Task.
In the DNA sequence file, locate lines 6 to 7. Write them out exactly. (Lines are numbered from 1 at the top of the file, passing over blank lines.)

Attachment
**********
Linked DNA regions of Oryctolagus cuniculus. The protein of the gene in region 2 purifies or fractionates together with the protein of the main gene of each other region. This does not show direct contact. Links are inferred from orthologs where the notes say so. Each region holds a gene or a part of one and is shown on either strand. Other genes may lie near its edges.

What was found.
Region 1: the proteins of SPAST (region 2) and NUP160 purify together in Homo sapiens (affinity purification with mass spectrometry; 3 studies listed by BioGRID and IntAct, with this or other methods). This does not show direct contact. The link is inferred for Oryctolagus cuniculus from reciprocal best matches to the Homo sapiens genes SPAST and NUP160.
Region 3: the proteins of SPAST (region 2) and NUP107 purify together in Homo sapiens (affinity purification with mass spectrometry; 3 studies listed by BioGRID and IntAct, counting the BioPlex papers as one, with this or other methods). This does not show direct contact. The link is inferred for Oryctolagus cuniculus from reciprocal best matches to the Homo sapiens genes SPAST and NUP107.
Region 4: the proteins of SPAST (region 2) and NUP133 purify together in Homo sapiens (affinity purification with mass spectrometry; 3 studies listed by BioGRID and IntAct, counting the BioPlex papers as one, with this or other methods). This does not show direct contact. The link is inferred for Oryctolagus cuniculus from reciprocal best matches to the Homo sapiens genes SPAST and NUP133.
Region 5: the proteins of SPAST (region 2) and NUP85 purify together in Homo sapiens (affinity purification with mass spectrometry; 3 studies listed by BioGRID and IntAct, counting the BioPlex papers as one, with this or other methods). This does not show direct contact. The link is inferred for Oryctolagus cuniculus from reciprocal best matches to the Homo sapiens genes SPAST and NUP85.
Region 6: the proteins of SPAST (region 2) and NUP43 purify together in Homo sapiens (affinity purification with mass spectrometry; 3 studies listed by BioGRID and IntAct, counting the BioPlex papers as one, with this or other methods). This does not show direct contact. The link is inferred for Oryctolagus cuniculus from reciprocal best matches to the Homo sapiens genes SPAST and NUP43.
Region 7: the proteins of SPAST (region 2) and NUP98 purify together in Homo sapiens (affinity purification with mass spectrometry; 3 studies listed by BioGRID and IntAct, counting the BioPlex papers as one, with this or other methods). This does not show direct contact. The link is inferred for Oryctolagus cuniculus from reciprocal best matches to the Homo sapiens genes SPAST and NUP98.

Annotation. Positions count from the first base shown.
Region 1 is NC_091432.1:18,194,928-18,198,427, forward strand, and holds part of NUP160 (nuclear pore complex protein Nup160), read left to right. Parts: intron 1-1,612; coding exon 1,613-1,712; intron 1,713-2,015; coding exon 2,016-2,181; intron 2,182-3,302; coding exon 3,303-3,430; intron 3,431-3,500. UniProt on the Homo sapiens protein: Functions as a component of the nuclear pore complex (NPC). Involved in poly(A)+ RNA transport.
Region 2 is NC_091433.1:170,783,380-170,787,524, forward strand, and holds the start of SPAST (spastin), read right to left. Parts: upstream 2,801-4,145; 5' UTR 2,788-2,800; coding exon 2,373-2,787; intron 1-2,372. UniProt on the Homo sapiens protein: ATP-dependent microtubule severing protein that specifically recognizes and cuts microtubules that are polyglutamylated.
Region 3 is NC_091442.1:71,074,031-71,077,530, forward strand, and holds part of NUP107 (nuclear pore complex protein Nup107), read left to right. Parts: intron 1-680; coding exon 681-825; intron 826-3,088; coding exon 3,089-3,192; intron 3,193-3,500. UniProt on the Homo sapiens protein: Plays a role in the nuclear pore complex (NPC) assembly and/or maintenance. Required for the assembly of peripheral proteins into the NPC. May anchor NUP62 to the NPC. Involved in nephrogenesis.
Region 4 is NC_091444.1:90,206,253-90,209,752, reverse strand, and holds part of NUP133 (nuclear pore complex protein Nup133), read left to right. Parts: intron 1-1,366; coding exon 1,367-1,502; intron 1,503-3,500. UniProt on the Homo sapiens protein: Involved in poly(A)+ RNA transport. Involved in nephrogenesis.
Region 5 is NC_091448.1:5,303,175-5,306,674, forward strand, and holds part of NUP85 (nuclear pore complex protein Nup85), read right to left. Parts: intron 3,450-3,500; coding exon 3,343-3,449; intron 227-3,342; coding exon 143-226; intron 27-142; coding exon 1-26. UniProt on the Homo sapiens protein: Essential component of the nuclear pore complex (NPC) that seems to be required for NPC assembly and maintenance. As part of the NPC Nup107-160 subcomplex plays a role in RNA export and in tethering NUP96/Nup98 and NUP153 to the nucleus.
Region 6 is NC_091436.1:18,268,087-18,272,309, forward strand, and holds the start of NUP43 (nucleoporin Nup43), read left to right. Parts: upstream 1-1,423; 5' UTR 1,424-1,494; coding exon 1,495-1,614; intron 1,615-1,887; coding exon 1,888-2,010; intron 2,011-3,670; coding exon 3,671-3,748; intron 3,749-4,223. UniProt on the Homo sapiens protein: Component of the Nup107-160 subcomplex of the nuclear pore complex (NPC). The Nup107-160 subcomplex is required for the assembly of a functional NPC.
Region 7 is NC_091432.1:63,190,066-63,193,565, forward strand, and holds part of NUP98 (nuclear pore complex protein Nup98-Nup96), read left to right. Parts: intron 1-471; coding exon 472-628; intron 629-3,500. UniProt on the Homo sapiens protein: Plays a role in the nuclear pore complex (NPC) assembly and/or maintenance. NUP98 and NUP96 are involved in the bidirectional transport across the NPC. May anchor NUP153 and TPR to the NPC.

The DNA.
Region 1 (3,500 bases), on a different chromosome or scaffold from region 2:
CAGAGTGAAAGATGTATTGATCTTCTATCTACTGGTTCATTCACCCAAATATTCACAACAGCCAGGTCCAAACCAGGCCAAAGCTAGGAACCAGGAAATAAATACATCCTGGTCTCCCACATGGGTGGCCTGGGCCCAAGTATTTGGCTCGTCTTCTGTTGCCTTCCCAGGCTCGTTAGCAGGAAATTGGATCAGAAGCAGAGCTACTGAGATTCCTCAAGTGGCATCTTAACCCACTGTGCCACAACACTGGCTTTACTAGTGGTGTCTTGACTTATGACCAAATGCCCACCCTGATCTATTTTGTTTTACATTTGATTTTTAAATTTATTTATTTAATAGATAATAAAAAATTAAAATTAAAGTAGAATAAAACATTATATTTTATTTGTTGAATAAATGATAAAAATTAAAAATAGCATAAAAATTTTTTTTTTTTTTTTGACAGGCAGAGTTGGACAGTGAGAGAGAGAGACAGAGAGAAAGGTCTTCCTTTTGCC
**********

Region 5: the proteins of SPAST (region 2) and NUP85 purify together in Homo sapiens (affinity purification with mass spectrometry; 3 studies listed by BioGRID and IntAct, counting the BioPlex papers as one, with this or other methods). This does not show direct contact. The link is inferred for Oryctolagus cuniculus from reciprocal best matches to the Homo sapiens genes SPAST and NUP85.
Region 6: the proteins of SPAST (region 2) and NUP43 purify together in Homo sapiens (affinity purification with mass spectrometry; 3 studies listed by BioGRID and IntAct, counting the BioPlex papers as one, with this or other methods). This does not show direct contact. The link is inferred for Oryctolagus cuniculus from reciprocal best matches to the Homo sapiens genes SPAST and NUP43.